I could even imagine getting the rights to port/sell the engine without the associated game data, but which works with said data, would have cheaper license fees associated with it.
    No, it wouldn't, actually. Do you have any idea how much an engine license for, say UT3, or say Rage, will set you back?

    Think DEEP six figures and you'd have it right. This is roughly the same they'll charge you to "port the whole game" over. Engine and content are often inseperable- moreover, it may cost you at least the engine costs and THEN the game's costs.

    I'd love for it to work the way you're thinking it ought to- be a lot simpler, it would. But it doesn't work that way. Hasn't so far. And, it's not likely in the near to medium future either.

    [edit]

    To get this discussion back on the actual topic:

    Civ:CTP (First COMMERCIAL Linux Game), Alpha Centauri, Quake4, World of Padman, Tribal Trouble, Neverball, Soul Ride (It got me to GDC '03 as an unofficial 64-bit version...), Penny Arcade Adventures...lots more, but those pop up to the top off the top of my head...
    Last edited by Svartalf; 09-07-2008, 10:25 PM.

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  • Chris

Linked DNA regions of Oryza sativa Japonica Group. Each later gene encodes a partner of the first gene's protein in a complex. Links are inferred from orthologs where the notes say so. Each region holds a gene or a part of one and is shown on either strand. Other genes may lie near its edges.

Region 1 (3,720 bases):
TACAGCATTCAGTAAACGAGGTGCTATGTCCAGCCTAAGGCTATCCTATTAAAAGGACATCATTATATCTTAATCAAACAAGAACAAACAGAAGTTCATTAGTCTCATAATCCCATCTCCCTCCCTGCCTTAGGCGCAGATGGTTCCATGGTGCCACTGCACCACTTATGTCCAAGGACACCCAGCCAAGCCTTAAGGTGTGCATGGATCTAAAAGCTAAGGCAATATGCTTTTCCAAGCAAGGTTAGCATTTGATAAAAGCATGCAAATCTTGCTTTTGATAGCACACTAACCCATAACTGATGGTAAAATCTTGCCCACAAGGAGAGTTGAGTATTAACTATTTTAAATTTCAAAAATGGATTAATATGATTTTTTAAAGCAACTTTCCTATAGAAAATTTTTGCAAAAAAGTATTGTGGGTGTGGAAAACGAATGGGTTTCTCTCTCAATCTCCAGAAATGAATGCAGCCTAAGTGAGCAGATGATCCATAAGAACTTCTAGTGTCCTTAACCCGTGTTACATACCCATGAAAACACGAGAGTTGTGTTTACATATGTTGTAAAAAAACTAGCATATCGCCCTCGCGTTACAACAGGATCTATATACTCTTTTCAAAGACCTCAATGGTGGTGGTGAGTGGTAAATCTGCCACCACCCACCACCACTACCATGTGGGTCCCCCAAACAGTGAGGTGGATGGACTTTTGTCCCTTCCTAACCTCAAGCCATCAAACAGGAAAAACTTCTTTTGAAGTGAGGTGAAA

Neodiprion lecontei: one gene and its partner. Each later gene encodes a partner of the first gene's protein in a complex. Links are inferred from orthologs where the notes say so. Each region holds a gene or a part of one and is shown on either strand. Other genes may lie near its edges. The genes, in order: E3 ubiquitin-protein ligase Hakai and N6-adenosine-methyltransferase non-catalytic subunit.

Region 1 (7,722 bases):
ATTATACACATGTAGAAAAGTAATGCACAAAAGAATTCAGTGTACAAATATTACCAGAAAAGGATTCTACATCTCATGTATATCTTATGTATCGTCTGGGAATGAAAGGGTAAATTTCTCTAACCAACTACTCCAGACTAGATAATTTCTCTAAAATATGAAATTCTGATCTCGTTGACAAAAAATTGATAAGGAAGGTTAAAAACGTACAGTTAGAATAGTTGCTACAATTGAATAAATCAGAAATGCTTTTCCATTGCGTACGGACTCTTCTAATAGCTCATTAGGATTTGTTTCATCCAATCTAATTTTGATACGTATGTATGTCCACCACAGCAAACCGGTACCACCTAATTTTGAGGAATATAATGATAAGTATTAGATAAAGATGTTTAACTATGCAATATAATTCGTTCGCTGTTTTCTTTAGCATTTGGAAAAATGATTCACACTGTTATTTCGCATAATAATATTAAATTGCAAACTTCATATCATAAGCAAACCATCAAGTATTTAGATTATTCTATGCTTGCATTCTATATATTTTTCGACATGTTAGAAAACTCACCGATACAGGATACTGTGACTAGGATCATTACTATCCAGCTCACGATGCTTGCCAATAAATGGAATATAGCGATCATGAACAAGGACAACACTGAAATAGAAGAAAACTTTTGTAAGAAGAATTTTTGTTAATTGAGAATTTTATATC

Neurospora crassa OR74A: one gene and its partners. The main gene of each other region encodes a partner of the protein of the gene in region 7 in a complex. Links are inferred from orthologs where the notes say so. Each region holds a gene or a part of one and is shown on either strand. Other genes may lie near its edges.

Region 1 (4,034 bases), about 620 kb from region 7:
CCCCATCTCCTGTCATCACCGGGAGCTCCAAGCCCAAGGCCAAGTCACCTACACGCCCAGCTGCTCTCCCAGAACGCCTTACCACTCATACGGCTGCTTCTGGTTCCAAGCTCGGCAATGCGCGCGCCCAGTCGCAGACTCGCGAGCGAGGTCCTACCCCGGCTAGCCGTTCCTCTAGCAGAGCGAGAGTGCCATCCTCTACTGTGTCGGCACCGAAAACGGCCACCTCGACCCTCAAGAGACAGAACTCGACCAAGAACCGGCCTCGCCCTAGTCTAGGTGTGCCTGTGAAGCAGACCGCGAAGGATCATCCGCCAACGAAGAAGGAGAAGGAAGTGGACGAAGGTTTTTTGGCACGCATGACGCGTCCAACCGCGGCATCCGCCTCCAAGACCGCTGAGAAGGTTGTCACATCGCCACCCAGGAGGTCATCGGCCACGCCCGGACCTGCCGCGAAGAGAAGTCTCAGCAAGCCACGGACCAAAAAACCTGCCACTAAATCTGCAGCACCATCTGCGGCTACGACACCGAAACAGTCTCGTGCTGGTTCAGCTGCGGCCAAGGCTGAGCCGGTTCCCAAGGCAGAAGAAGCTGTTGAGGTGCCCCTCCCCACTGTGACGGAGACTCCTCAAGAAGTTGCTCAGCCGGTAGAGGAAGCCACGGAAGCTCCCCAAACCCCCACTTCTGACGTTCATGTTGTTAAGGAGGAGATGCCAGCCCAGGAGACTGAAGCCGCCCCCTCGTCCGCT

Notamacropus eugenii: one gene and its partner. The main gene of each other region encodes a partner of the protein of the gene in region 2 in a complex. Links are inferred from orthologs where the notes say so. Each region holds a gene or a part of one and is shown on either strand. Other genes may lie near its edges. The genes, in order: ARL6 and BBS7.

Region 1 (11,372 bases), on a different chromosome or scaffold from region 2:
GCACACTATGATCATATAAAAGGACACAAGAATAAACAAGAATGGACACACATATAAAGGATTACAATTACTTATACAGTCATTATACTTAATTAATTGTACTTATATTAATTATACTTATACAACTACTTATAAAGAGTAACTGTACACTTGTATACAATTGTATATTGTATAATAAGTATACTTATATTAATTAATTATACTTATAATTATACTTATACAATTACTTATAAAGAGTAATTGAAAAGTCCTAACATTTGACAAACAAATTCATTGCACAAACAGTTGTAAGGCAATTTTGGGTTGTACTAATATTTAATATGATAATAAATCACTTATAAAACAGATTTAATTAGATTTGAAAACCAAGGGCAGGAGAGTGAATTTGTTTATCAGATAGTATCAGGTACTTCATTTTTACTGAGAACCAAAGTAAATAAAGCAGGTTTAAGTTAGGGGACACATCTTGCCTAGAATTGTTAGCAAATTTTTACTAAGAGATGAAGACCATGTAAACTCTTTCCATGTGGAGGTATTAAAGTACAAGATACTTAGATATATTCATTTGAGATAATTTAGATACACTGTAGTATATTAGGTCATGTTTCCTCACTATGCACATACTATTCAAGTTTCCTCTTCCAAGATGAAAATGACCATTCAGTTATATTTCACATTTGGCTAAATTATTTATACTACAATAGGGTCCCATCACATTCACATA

replied
    I know what you are thinking that the engine binary could cost $5 but there is no way that would happen
    Actually I was thinking closer to $20. Linux versions of games ported by a third party tend to be at least $10 to $15 more than the original, so the full price for both the Windows game and Linux binaries would be roughly equal to the full Linux game.

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  • Aradreth
    replied
    Originally posted by Chris View Post
    The linux binaries would be a fraction of the price of the full game. So instead of paying more than the Windows version, you'd pay for the Windows version, then a little extra. And for people that already have the Windows version, just the little extra.
    It wont just be a little extra as the people porting it still need to be payed, distrabute it and pay the lisencing fee's. I know what you are thinking that the engine binary could cost $5 but there is no way that would happen, you'll be paying at least $25+ for just the engine at the end unless you can find 100k+ people to buy the engine. (and lots people will either pirate the data or the engine, no one likes being charged twice for a game)